Intermodal freight transport has been on the rise due to global supply chains. As a matter of fact, intermodal transport has enabled effective movement of goods and people, thereby creating time and place utilities. Transport modes continue to undergo growth and development. It is imperative to note that regulation and deregulation has been a contributory factor to the intermodal transportation's ongoing growth in the US and Europe. This paper describes the impacts that regulation and deregulation has on the growth of intermodal transportation in both Europe and the US.
The government of the US enforced price control on trucking companies, railway companies, and airlines. It specified the range within these companies had to charge their customers. Initially, price regulation stabilized freight transport industry. However, with time, price control began having diminishing effects on the level of competition. In addition, it weakened the long-term profitability of the transport sector. Brown (2013) elucidates that the Interstate Commerce Act was a law enacted to help the railroad transportation that was undergoing bankruptcy as well as curbing unregulated market prices. It is interesting to note that the act never had a positive effect on the freight transportation as it led to more railroad bankruptcies as well as exorbitant prices in airlines, ocean carriers, motor carriers, and so on. This led to deregulation in 1995 in which in the government disbanded the interstate commerce commission. The freight transport in Europe has also been under regulation which has led to the setting of market entry requirements, vehicle operations, and quality requirements. In addition, regulation has led to de-carbonization and a functioning internal market (Floden & Williamsson, 2016). However, as time progressed, the regulation had a negative ramification on the internal market of European countries. It not only reduced competition but also contradicted the principles that guide fair business practices and conditions.
Deregulation has been responsible for the growth of intermodal transportation systems. Notably, deregulation was initiated in the early 1990s when regulation policies failed to meet their intended expectation. Deregulation of intermodal freight transportation has brought a lot of benefits both to the US and European countries. It has led to the improved performance and the structure of the US's transport modes. In fact, improved performance has led to enhanced productivity, thus increased profitability of the transport system of the US (Coublucq, 2013). Deregulation has also enabled water transport to enter into private service contracts. Deregulation has also prevented unfair foreign shipping as well as the elimination of discriminatory practices. Ultimately, deregulation of the freight transport industry of the US has created business opportunities and improved service delivery. Also, there have been notable effects of deregulation of the intermodal transport system of European countries. According to Bataille and Steinmetz (2013), the competitiveness in rail, road, water, and air transport increased. Due to deregulation, the European railroad has experienced a separate production system for freight and passengers. Moreover, the air transport system has achieved efficiency through the use of scheduled flights. However, it is worthy to note that deregulation has limited the transport infrastructure as well as made administrative procedures ineffective.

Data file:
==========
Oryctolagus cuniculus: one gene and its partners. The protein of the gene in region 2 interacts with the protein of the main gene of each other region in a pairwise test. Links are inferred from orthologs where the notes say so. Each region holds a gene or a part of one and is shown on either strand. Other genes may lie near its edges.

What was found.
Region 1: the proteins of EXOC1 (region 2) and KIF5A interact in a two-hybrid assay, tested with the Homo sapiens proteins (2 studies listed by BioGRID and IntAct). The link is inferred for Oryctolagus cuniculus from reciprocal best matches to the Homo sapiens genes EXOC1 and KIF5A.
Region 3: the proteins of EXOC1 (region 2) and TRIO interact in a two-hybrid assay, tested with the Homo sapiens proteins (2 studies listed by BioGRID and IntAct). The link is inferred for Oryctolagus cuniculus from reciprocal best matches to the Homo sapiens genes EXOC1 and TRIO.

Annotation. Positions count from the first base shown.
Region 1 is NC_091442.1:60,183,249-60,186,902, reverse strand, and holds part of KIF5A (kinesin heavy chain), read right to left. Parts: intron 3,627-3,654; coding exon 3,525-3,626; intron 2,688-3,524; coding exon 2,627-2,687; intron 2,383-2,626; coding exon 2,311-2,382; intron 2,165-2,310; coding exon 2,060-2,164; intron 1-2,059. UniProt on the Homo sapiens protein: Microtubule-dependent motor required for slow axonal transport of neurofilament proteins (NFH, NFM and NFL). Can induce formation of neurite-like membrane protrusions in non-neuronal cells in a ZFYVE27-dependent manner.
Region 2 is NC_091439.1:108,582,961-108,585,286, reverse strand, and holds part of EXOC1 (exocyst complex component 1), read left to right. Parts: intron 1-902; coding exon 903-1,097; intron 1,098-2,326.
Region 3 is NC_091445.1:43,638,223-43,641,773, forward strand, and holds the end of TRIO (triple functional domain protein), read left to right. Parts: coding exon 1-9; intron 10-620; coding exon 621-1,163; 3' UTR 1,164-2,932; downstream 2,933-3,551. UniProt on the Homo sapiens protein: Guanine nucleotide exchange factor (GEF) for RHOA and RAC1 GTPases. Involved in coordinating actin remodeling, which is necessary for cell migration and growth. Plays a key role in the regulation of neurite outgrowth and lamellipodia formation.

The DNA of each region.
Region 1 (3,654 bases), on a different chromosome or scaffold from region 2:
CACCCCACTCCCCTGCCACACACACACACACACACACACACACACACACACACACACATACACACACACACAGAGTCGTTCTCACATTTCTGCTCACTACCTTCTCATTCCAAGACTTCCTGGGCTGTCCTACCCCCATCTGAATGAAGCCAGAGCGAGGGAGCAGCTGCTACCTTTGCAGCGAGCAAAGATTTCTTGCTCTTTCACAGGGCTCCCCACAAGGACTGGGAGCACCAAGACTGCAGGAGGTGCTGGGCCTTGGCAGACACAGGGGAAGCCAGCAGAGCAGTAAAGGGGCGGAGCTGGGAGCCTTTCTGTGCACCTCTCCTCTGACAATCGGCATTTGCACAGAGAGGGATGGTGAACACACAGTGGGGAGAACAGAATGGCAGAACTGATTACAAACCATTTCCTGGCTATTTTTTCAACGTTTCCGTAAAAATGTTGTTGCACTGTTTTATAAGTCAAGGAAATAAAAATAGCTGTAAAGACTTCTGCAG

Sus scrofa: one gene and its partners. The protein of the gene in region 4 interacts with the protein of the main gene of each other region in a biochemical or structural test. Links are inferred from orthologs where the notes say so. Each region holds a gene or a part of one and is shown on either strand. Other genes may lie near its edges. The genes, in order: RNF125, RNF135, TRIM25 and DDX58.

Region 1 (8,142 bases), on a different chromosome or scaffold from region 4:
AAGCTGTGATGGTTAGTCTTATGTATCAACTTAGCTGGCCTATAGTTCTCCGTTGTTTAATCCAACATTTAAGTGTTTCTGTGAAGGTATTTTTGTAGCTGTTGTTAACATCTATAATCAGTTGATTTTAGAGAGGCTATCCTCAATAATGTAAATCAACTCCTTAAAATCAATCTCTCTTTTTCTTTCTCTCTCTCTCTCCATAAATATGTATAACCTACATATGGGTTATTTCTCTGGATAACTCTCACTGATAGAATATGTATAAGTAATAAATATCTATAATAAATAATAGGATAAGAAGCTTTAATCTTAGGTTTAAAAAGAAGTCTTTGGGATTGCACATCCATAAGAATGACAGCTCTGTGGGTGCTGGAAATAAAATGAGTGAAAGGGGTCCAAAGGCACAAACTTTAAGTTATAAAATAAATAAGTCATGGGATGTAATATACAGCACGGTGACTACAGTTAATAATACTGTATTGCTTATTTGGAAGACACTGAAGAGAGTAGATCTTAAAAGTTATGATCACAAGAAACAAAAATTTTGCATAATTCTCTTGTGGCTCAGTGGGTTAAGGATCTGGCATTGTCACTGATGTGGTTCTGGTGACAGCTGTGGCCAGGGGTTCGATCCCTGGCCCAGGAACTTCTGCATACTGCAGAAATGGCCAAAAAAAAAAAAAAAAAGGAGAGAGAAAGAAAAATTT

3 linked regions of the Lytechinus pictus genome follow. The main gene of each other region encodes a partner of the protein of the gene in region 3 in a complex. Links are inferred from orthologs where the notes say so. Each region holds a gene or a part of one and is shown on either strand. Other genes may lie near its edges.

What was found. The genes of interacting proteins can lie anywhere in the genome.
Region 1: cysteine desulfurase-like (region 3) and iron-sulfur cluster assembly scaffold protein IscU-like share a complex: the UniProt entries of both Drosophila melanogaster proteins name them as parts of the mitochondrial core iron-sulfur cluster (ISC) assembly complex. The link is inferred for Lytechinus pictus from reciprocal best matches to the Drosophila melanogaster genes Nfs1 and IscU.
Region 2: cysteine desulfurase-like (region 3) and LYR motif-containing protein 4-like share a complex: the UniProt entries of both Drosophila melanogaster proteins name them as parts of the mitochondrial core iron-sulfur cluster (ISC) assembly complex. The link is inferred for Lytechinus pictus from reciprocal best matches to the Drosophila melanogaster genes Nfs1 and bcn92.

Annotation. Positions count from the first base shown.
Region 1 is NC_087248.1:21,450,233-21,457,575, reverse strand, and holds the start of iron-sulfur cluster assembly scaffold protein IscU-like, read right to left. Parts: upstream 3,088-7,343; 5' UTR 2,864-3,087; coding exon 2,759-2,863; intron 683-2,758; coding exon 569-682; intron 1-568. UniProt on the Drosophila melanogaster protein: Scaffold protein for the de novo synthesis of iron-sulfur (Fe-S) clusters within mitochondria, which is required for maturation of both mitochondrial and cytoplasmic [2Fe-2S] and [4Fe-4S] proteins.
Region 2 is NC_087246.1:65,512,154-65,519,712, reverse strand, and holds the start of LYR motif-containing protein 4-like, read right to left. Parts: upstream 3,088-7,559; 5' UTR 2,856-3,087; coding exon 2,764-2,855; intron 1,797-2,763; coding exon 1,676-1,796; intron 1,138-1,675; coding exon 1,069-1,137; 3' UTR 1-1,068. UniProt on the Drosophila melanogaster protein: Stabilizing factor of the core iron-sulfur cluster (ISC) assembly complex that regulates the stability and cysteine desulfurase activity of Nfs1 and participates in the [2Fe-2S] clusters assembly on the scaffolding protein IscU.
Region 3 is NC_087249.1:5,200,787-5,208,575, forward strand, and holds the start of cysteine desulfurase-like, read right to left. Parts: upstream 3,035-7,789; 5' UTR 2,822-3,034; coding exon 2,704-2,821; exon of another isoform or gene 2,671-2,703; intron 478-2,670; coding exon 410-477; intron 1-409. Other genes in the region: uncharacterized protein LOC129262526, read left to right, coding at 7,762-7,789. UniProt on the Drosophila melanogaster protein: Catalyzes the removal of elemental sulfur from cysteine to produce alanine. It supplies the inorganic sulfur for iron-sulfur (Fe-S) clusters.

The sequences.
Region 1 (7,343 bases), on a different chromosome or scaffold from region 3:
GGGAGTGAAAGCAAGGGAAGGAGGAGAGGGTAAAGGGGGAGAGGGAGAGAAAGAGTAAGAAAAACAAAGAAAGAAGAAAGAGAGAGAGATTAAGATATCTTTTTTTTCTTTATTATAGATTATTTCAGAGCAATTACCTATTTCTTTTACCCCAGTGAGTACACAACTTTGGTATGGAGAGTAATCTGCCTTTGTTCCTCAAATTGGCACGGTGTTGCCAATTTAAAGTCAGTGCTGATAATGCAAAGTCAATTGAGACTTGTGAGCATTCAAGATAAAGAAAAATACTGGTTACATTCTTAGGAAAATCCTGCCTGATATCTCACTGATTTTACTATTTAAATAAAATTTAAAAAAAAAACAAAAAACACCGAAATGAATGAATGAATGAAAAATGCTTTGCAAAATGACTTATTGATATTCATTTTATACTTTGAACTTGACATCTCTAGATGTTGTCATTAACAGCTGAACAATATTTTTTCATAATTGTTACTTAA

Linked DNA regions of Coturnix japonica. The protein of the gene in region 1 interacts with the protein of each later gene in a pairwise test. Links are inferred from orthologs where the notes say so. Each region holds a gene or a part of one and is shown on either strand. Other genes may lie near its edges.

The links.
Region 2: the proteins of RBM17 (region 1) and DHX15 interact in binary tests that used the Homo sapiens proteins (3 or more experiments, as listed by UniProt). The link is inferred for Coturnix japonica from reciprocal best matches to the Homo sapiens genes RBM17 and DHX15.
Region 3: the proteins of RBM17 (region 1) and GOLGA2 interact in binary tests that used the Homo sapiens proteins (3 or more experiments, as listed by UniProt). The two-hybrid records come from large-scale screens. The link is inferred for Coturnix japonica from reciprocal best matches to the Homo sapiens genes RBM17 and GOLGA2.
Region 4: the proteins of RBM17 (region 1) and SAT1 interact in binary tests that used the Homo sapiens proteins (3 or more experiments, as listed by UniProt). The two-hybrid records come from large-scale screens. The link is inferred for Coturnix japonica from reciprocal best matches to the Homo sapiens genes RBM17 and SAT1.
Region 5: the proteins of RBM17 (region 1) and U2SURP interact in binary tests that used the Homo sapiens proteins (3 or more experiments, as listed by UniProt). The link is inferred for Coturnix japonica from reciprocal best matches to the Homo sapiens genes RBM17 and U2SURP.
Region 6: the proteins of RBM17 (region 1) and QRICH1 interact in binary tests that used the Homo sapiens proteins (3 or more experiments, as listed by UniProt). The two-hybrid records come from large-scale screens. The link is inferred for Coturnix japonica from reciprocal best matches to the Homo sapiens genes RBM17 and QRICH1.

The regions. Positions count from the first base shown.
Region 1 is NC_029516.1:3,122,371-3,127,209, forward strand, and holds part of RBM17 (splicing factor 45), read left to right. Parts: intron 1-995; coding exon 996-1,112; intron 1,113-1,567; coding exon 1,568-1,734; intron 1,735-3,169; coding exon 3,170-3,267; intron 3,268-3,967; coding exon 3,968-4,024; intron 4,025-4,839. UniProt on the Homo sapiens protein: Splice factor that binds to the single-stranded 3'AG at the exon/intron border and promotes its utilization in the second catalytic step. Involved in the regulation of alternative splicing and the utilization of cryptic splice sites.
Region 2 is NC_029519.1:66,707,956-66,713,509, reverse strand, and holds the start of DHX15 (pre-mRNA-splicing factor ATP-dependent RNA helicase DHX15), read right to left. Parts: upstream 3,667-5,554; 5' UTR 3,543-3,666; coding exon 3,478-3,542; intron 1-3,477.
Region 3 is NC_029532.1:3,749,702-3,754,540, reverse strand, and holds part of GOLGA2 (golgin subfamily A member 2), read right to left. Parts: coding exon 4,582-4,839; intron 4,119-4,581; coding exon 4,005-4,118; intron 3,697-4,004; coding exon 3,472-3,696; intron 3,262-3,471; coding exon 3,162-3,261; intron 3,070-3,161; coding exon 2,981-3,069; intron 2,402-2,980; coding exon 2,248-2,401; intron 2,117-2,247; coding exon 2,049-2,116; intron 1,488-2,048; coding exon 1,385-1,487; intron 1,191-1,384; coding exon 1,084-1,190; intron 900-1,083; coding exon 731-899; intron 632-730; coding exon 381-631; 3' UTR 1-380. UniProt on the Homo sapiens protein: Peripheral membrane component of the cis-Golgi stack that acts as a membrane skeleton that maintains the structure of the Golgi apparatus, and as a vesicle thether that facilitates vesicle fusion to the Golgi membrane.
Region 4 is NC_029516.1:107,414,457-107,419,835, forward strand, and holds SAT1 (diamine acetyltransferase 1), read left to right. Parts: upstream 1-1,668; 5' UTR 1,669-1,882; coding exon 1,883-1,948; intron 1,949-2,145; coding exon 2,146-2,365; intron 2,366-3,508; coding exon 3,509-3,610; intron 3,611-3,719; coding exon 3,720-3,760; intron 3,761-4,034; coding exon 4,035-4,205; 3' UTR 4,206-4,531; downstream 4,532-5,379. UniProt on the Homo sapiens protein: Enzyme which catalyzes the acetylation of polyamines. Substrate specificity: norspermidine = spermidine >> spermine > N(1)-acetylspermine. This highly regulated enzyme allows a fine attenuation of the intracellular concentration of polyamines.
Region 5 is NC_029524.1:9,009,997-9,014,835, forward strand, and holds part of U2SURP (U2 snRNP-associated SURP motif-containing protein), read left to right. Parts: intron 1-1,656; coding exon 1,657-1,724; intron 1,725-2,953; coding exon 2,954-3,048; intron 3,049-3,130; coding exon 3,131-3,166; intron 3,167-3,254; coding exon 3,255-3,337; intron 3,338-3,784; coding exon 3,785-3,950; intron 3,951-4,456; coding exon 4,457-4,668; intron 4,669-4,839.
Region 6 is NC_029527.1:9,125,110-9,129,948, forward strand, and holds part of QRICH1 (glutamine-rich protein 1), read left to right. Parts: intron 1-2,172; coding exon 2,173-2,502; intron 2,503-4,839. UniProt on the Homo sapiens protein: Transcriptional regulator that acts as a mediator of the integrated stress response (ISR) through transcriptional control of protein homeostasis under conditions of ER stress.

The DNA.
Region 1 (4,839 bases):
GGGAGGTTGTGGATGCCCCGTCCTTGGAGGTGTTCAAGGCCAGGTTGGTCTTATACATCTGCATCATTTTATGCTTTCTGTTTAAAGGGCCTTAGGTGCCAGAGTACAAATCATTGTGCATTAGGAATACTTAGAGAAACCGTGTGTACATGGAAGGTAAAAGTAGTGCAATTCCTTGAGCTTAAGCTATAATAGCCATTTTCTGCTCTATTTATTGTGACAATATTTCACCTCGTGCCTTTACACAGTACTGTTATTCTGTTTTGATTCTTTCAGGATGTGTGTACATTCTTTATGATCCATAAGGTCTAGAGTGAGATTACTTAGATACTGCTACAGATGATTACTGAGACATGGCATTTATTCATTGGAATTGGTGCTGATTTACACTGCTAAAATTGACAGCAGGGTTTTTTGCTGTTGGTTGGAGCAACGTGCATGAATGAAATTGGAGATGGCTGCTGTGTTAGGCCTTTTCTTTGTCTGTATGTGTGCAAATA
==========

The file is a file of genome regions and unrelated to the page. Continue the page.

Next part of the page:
The idea of regulating the intermodal transport in both the US and European was to establish a functioning internal market, encourage fair competition, and encourage de-carbonization. However, regulation brought several challenges such as the increased cost of transport, lack of competition, and so on. The ramification for these problems was concerted efforts to deregulate intermodal freight transportation. Actually, deregulation solved some of the problems of regulation by increasing competition, productivity, and profitability of intermodal transportation. Nonetheless, deregulation has shortcomings such as ineffective administrative procedures.
Bataille, M., & Steinmetz, A. (2013). Intermodal competition on some routes in transportation networks: The case of inter-urban buses and railways (No. 84). DICE Discussion Paper.
Brown, J. H. (2013). The 'Railroad Problem' and the interstate commerce act. Review of Industrial Organization, 43(1-2), 7-19.
Coublucq, D. (2013). Econometric Analysis of Productivity with Measurement Error: Empirical Application to the US Railroad Industry (No. 95). DICE Discussion Paper.
Floden, J., & Williamsson, J. (2016). Business models for sustainable biofuel transport: the potential for intermodal transport. Journal of Cleaner Production, 113, 426-437.
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